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Posted by on Oct 3, 2016 in Inspiration and Living, Military, Sports | 2 comments

The 2016 Paralympics Come to an End (Updated)

Rio Paralympics


Defense Secretary Ash Carter hosted a ceremony in the Pentagon courtyard, October 3, to recognize the 2016 active-duty military Olympians and Paralympians. >Watch part of the ceremony below:

SD meets Paralympians, Olympians

Defense Secretary Ash Carter and Pentagon senior leaders honor service members who competed in the 2016 Paralympics and Olympics during a ceremony at the Pentagon courtyard, Oct. 3, 2016. DoD photo by Army Sgt. Amber I. Smith

The 2016 military athletes and team coaches are:


Army Sgt. Nathaniel Schrimsher (modern pentathlon)
Navy Lt. Edward King (rowing)
Marine 2nd Lt. David Higgins (50-meter prone rifle)
Army Sgt. 1st Class Keith Sanderson (pistol)
Army Sgt. 1st Class Glenn Eller (shotgun double trap)
Army Sgt. 1st Class Josh Richmond (shotgun double trap)
Army Sgt. 1st Class Mike McPhail (men’s 50-meter prone rifle)
Army Spc. Dan Lowe (men’s air rifle)
Air Force 1st. Lt. Cale Simmons (pole vault)
Army 2nd Lt. Sam Kendricks (bronze medal, pole vault)
Army Staff Sgt. John Nunn (race walking)
Army Spc. Leonard Korir (10,000-meter run)
Army Spc. Shadrack Kipchirchir (10,000-meter run)
Army Spc. Paul Chelimo (silver medal, 5,000-meter run)
Army Spc. Hillary Bor (3,000-meter steeplechase)
Midshipman (U.S. Naval Academy) Regine Tugade (100-meter dash)


Army Staff Sgt. Michael Lukow (archery, recurve bow)
Army Sgt. Elizabeth Marks (swimming, gold and bronze medal, 100-meter breast stroke)
Army Staff Sgt. John Joss (shooting)
Army Sgt. 1st Class Shaun Tichenor


Army Sgt. 1st Class Joe Guzman (boxing team coach)
Army Capt. Andrew Locke (rugby team coach)
Army Staff Sgt. Dennis Bowsher (modern pentathlon team coach)

Original Post:

The 2016 Paralympics in Rio came to an end with a memorable and beautiful closing ceremony (below) that “celebrated Brazil, the strength of the human spirit and diversity while stylishly handing the baton over for Tokyo 2020.

While this author had hoped to cover in-depth the achievements of our military athletes, sadly the media — including the military media — did not follow that aspect of the Games very closely., however, at the close of the Games provided some of the highlights of “the outstanding U.S. athlete and team performances in Rio” — including of the military participants — with the following lead:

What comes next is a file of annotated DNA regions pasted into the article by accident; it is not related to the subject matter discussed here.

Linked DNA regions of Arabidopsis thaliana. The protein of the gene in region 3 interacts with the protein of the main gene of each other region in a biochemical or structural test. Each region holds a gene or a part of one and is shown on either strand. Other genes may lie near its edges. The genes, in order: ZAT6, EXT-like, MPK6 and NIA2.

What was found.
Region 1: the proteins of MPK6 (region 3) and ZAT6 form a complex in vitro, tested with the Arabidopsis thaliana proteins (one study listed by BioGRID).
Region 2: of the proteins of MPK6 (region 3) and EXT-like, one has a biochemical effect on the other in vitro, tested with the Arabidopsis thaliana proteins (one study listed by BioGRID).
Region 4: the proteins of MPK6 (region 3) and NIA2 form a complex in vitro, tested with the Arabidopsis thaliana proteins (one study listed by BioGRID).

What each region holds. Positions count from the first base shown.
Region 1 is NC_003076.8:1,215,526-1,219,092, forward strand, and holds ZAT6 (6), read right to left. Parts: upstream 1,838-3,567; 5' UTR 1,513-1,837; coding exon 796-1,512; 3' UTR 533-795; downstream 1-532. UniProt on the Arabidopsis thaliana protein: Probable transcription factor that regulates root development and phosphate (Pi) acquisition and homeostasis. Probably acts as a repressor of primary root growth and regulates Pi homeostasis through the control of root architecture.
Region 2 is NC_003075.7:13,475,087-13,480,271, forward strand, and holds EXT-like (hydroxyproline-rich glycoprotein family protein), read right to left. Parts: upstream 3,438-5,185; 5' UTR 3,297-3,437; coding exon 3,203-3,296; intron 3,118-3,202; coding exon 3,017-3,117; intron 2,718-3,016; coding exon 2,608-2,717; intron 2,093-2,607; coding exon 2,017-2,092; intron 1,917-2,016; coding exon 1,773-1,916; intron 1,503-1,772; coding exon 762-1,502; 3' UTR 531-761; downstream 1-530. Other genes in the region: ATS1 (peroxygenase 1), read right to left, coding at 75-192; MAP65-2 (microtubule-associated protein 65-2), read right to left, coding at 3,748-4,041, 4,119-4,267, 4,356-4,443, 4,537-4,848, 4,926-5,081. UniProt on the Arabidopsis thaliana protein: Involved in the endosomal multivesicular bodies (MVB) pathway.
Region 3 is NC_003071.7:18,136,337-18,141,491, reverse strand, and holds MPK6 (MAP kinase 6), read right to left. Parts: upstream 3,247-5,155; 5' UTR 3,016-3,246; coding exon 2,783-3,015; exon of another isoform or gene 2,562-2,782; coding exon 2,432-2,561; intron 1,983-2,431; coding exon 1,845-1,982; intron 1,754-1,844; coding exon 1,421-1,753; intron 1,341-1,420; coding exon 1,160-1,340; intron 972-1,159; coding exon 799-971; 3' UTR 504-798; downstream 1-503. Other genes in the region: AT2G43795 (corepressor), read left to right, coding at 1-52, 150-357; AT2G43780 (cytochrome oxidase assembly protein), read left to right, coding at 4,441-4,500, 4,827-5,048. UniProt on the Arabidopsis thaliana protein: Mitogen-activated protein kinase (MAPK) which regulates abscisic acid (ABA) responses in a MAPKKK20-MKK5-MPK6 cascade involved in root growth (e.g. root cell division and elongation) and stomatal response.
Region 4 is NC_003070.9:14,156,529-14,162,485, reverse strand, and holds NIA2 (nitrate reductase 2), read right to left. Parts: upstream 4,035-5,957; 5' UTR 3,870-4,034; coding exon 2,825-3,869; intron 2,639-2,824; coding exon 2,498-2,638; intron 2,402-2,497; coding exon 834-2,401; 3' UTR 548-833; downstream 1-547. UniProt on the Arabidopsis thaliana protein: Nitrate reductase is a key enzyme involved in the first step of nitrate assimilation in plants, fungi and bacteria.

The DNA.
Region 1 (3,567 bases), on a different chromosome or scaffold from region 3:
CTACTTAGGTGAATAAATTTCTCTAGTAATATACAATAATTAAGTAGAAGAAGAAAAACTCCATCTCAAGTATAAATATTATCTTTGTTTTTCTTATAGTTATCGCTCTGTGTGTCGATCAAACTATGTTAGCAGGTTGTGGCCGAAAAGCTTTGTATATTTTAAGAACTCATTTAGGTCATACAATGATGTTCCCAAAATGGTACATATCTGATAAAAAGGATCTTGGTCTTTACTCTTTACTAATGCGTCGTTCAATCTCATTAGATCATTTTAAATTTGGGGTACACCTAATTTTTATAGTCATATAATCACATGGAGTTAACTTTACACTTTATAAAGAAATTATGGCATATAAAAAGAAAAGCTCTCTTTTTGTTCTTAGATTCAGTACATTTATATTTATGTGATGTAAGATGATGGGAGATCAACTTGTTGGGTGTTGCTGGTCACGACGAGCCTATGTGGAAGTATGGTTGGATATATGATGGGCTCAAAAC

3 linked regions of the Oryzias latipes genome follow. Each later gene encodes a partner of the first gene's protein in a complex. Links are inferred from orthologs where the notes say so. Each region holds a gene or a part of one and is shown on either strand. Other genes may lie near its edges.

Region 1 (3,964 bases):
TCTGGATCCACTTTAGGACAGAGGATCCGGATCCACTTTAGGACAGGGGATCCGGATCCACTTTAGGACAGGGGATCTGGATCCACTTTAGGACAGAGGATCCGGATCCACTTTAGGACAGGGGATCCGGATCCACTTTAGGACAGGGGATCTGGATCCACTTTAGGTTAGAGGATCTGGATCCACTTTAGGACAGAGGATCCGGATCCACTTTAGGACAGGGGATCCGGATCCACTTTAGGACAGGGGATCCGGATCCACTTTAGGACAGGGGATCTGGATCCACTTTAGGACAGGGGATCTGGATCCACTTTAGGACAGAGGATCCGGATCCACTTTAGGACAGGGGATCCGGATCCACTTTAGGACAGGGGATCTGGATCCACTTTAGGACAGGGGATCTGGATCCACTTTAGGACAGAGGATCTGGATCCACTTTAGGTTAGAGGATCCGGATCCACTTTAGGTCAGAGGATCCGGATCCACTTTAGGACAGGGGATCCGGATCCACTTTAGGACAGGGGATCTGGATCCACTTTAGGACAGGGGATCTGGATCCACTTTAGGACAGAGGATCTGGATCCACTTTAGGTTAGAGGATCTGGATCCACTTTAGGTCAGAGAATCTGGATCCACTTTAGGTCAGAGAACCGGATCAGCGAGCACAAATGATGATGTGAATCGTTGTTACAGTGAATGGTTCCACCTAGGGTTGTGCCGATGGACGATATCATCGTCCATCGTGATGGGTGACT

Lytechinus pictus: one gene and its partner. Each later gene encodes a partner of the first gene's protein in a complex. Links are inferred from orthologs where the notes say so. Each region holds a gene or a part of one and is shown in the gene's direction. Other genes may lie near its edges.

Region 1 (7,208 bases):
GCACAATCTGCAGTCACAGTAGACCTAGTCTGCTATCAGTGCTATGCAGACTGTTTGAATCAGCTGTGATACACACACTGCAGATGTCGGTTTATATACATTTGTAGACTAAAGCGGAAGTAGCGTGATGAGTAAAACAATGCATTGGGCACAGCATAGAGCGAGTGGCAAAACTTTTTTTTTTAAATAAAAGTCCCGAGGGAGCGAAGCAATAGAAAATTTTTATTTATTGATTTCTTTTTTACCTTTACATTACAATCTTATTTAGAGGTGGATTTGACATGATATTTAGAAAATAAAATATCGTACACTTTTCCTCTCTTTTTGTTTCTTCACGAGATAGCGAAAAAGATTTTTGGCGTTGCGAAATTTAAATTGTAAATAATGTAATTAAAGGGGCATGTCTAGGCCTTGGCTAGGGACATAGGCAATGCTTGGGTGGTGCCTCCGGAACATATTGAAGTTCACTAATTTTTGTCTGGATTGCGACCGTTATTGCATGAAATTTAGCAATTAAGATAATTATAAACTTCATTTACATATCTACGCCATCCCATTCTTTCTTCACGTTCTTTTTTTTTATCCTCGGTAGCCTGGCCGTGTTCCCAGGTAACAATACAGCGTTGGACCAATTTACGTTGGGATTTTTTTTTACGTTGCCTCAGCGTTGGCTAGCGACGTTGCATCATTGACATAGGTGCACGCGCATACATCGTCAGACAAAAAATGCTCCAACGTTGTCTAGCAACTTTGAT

Team USA wrapped up the Rio 2016 Paralympics Games on September 19, having completed its most successful performances at the Games in recent history. The team of 289 athletes won a total of 115 medals, and finished fourth in the overall medal count.

Please click here to read all of the highlights which include:

• Team USA’s haul of 115 medals marks the most won by the U.S. team since the 1996 Games in Atlanta (158).

• The U.S. women won more than half of Team USA’s medals, with 70 medals, including 24 gold, 24 silver and 21 bronze.

• Most decorated athletes: For the U.S. women, Tatyana McFadden, track & field, and Jessica Long, swimming, both won six medals a piece. McFadden won four gold and two silver medals and Jessica Long won three silver medals, two bronze and a gold. In men’s competition, Brad Snyder, swimming, won the most U.S. medals with three gold and a silver.

• U.S. athletes set a total of eight world records in Rio, six in the pool, with three of them made by Rebecca Meyers. The other two WRs were in track & field by athletes David Blair and Rachael Morrison.

• The U.S. Paralympic Cycling Team won the most ever medals at a Games, with a total of 18 podium finishes.

There were also several “firsts in Rio”:

• First time since 2004 that the men’s and women’s teams both reached the podium in goalball; the U.S. men won silver, while the women’s team brought home the bronze. Incidentally, both teams finished in the same spots on the podium back in 2004.

• It was the first time since 1996 that both the men’s and women’s teams reached the podium in basketball – both winning gold.

• The men’s win in basketball marked the first time since 1988 – or 28 years – that the U.S. men’s wheelchair basketball team won a gold medal.

Finally, our military veterans, including one active duty service member, raked in a total of 16 medals.


• Army Sergeant Elizabeth Marks [below] swimming – gold, 100m breaststroke SB7; bronze, 4x100m medley relay – 34 pts.

Paralympidcs Elizabet Marks

• Army veteran Kari Miller, women’s sitting volleyball – gold


Kari Miller, far left, a former Army sergeant, and other members of the U.S. women’s sitting volleyball team, celebrate after scoring a point during match play against China during the 2012 Paralympic Games in London

• Army veteran Shawn Morelli, cycling – gold, 3000m individual pursuit C4; gold, time trial C4

• Army veteran Scot Severn [below], track & field – silver, F53 shot put
2016 oLYMPICS ScotSevern

• Army veteran Melissa Stockwell, paratriathlon – bronze, women’s PT2

• Marine Corps veteran Oz Sanchez [below], cycling – silver, mixed team relay H2; bronze, time trial H5

2016 pARALYMPICS OzSanchez

• Navy veteran Will Groulx [below], cycling – gold, road race H2; silver, time trial H2; and silver, mixed team relay H2


William Groulx, center, U.S. wheelchair rugby captain and retired Navy sailor, falls after a member of the British team crashes into him at the basketball arena during the 2012 Paralympic Games in London, Sept. 5

• Navy veteran Brad Snyder [below], swimming –gold, 50 free S11; gold, 100m free S11; gold, 100m free S11; and silver, 100m back S11

Paralympics Brad Snyder

• Navy veteran Andre Shelby, archery – gold, men’s individual compound open

Edited for updates

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